Electives: Electives are classes you get to take that do not have to have anything to do with your degree. Generally speaking, if this number is low then you have a higher chance of experiencing burnout. However, if this number is too high you might not learn enough about your major to be considered proficient.
Math: I like math, but I understand that not everyone does. This number is the lowest level math class you can take and still graduate. You can read descriptions of these math classes on this page.
How to Succeed in College
College is difficult. However, succeeding in college is fairly simple.
First, you must approach all of your classes as if they are periods of intense, engaged study. Use tests or quizzes as a way to gauge your understanding of the material, and always strive to become better.
Second, you must learn to identify the three types of teachers:
Easy: Often very highly rated teachers are simply easy teachers. In many cases their their subject is not difficult, or they are simply not passionate about it.
Good: A good teacher may or may not be highly rated, but they are generally approachable and easy to speak to. Often their passion for their topic is tempered by their desire to see students succeed.
Hard: A hard teacher will typically be very poorly rated. This is a shame, as sometimes the difficulty of their class is the result of their intense passion for a subject.
Of course it is best to have good teachers, but you should not ignore the others. Sometimes it is great to be challenged by a hard teacher, especially when the subject is something you would like to truly master. At other times, an easy teacher can help you avoid burnout. Find balance.
Lastly, do not forget why you are in college. Think often about your goals and what it is you wish to achieve in your life.
How to Think Beyond College
Colleges design educational experiences for you. Therefore, it is typically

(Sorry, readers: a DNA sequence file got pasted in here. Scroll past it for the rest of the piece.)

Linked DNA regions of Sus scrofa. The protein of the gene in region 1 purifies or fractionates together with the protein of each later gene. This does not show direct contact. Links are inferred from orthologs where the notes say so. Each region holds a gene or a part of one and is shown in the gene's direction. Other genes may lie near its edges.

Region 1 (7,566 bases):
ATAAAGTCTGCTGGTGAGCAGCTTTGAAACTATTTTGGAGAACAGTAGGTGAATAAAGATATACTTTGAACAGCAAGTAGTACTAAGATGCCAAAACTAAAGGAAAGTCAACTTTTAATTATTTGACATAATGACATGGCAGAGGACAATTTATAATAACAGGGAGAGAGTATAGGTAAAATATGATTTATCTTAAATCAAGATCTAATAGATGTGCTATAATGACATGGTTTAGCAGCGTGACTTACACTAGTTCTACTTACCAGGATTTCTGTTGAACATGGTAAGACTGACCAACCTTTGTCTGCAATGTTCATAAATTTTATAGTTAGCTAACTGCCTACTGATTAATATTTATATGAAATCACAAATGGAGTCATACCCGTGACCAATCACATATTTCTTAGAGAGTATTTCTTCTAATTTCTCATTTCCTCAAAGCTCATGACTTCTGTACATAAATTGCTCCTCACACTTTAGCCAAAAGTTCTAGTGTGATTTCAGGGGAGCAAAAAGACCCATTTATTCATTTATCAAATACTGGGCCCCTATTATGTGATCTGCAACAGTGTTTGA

easier to obtain knowledge inside the classroom. Some people, however,
do not have the will or the means to attend college and they must find
their own way to pursue an education. There are two main ways to do this:
Experience is applied practice. When we experience different situations, we learn what things do or do not work in a specific context. This not only allows us to gain knowledge, it also fosters a sense of situational authority which can lead to wisdom. However, you should keep in mind that not all experience is helpful. Reflect often on whether your experiences are helping or hindering your understanding of a topic.
Reading is a slightly easier way to gain knowledge in a topic, but if it is not combined with experience it rarely results in wisdom. If you have decided to learn through reading, you may have noticed that it is difficult to pick a place to start. In the following table you will find the areas of study offered by North Idaho College listed along with the sections of your local library that are devoted to this topic. This is not meant to be a comprehensive list, but you should consider it a good place to start.
|Area of Study||Dewey Decimal||Library of Congress|
|American Indian Studies||897, 979||PM , F 786-951|
|American Sign Language Studies||419||HV, P 117-117.5|
|Anthropology||301, 390-399||H 1-99, GT, GR|
|Art||700-759||N, NB, NC, ND|
|Biology, Botany, and Zoology||570-599||QH, QK, QP, QR|
|Chemistry||540-549, 660-669||QD, TP|
|Child Development||155.4, 372||LB, BF|
|Communications||302, 384||GN, HE|
|Computer Science||004-006||QA 75.5-76.95|
|Education (Elementary or Middle School)||370-372||L-LC|
|Engineering||620-629||T, TJ, TK|
|Environmental Science||540-599, 630-639||QB, QC, QD, QE|
|Forestry, Wildlife, Range Management||570-599||QB, QC, QD, QE|
|Geology||550-569||QB, QC, QE|
|History||930-999||CC, DU, E, F|
|Journalism||070-079||AI, AN, Z|
|Music||780-789||M, ML, MT|
|Philosophy||100-199||B, BC, BD, BF|
|Public Relations||070-079, 650||AI, AN, HF, Z|
|Nursing (Registered Nursing)||610-619||WY|
|Physical Education||610-619, 793-799||WY, GV|
|Physics / Astronomy||510-539||QB|
|Political Science and Pre-Law||320-329||JA|
|Pre-Medical||610-619||W, WA, WX, WZ|
|Pre-Microbiology / Medical Technology||576||QH, QR|
|Pre-Nutrition||610-619, 641.1||WY, TX|
|Pre-Physical Therapy||610-615||WY, GV|
|Sociology||300-307||H, GF, GN|
- Subjects marked 000-999 are too broad to define.
- Subjects marked ASK do not directly translate. Please ask a librarian.
Information written and compiled by MD, Fabled Farthing, 2020.
This work is licensed under a Creative Commons Attribution 4.0 International License.